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450
❙❙❙❙
CHAPTER 6
APPLICATIONS OF INTEGRATION
SOLUTION
Figure 11 shows a horizontal crosssection. It is a washer with inner radius
and outer radius
, so the crosssectional area is
The volume is
We now ﬁnd the volumes of three solids that are
not
solids of revolution.
EXAMPLE 7
Figure 12 shows a solid with a circular base of radius 1. Parallel crosssections
perpendicular to the base are equilateral triangles. Find the volume of the solid.
Let’s take the circle to be
. The solid, its base, and a typical cross
section at a distance
from the origin are shown in Figure 13.
FIGURE 13
yy
60°
60°
B
A
C
œ„3y
(c) A crosssection
x
y
0
y
x
A
B(x, y)
y=œ„„„„„„
1≈
(b) Its base
(a) The solid
0
x
y
A
B
C
1
_1
x
x
2
±
y
2
±
1
FIGURE 11
x
0
x=œ„
y
x=y
x=_1
y
y
1
1+y
1+œ„
y
±
²
±
4
y
3
²
2
3
³
y
2
2
³
y
3
3
³
0
1
±
2
±
y
1
0
(2
s
y
³
y
³
y
2
)
dy
±
y
1
0
[(1
±
s
y
)
2
³
´
1
±
y
µ
2
]
dy
V
±
y
1
0
A
´
y
µ
dy
±
(1
±
s
y
)
2
³
´
1
±
y
µ
2
A
´
y
µ
±
´
outer radius
µ
2
³
´
inner radius
µ
2
1
±
s
y
1
±
y
FIGURE 12
Computergenerated picture
of the solid in Example 7
y
x
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lies on the circle, we have
and so the base of the triangle
is
. Since the triangle is equilateral, we see from Figure 13(c) that its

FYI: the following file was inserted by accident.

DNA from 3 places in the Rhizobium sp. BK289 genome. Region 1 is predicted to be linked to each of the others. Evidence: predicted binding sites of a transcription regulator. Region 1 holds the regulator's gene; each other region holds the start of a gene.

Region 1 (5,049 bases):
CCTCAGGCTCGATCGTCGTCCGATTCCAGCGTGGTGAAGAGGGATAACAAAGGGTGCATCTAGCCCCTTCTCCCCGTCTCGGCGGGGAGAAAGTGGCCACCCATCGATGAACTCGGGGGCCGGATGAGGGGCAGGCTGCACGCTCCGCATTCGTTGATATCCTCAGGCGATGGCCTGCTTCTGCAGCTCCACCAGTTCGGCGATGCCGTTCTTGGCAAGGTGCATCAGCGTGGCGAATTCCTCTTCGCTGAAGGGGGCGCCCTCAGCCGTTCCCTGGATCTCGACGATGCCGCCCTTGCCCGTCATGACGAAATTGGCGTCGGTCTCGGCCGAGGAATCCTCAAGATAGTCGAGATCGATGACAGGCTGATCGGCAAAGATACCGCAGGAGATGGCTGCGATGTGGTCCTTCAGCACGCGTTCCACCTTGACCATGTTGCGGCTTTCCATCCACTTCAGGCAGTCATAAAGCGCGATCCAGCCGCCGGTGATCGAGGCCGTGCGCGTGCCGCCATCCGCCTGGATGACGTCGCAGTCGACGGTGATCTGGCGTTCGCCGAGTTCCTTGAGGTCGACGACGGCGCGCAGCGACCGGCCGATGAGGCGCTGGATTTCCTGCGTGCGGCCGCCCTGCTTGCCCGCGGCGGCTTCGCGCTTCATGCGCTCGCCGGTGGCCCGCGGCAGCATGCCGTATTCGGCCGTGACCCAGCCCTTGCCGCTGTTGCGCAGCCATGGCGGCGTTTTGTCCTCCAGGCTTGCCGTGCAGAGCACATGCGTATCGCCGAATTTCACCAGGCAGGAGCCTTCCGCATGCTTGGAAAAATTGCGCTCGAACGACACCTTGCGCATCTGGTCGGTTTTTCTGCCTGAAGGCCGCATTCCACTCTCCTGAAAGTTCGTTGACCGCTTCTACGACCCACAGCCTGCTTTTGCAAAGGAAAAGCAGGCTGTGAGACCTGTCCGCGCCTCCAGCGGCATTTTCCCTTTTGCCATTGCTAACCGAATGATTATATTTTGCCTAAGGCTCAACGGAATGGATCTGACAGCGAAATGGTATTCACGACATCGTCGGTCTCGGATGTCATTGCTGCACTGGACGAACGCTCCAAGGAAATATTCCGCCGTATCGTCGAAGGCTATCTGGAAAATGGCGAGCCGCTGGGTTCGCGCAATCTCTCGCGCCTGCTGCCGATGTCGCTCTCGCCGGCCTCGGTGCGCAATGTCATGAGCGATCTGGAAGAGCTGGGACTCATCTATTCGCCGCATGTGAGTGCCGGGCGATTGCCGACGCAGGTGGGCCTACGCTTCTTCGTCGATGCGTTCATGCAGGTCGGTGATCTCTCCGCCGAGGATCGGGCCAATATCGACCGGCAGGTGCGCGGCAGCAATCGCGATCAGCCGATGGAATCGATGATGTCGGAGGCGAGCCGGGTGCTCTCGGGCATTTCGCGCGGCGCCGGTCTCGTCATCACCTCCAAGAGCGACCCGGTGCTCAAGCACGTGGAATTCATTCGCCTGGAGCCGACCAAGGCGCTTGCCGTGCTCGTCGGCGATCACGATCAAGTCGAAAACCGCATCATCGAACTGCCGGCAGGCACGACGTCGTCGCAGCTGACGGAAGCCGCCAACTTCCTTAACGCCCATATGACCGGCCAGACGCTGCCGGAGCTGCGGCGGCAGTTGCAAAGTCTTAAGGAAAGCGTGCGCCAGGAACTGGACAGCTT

height is
. The crosssectional area is therefore
and the volume of the solid is
EXAMPLE 8
Find the volume of a pyramid whose base is a square with side
and whose
height is .
SOLUTION
We place the origin
at the vertex of the pyramid and the axis along its cen
tral axis as in Figure 14. Any plane
that passes through
and is perpendicular to the
axis intersects the pyramid in a square with side of length , say. We can express
in
terms of
by observing from the similar triangles in Figure 15 that
and so
. [Another method is to observe that the line
has slope
and
so its equation is
.] Thus, the crosssectional area is
The pyramid lies between
and
, so its volume is
NOTE
■
We didn’t need to place the vertex of the pyramid at the origin in Example 8. We
did so merely to make the equations simple. If, instead, we had placed the center of the
base at the origin and the vertex on the positive axis, as in Figure 16, you can verify that
y
±
L
2
h
2
x
3
3
±
0
h
±
L
2
h
3
V
±
y
h
0
A
²
x
³
dx
±
y
h
0
L
2
h
2
x
2
x
±
h
x
±
0
x
y
O
xh
FIGURE 14
s
x
h
L
x
y
O
P
FIGURE 15
A
²
x
³
±
s
2
±
L
2
h
2
x
2
y
±
Lx
´²
2
h
³
L
´²
2
h
³
OP
s
±
´
h
x
h
±
s
´
2
L
´
2
±
s
L
x
s
s
x
x
P
x
x
O
h
L
±
2
y
1
0
s
3
²
1
±
x
2
³
±
2
s
3
µ
x
±
x
3
3
±
0
1
±
4
s
3
3
V
±
y
1
±
1
A
²
x
³
±
y
1
±
1
s
3
²
1
±
x
2
³
A
²
x
³
±
1
2
±
2
s
1
±
x
2
±
s
3
s
1
±
x
2
±
s
3
²
1
±
x
2
³
s
3
y
±
s
3
s
1
±
x
2
¶
AB
¶
±
2
s
1
±
x
2
ABC
y
±
s
1
±
x
2
B
SECTION 6.2
VOLUMES
❙❙❙❙
451
x
y
h
0
y
FIGURE 16
Resources / Module 7
/ Volumes
/ Start of Mystery of the
Topless Pyramid
452
❙❙❙❙
CHAPTER 6
APPLICATIONS OF INTEGRATION
we would have obtained the integral
EXAMPLE 9
A wedge is cut out of a circular cylinder of radius 4 by two planes. One plane
is perpendicular to the axis of the cylinder. The other intersects the ﬁrst at an angle of
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 Fall '07
 Temkin
 Calculus

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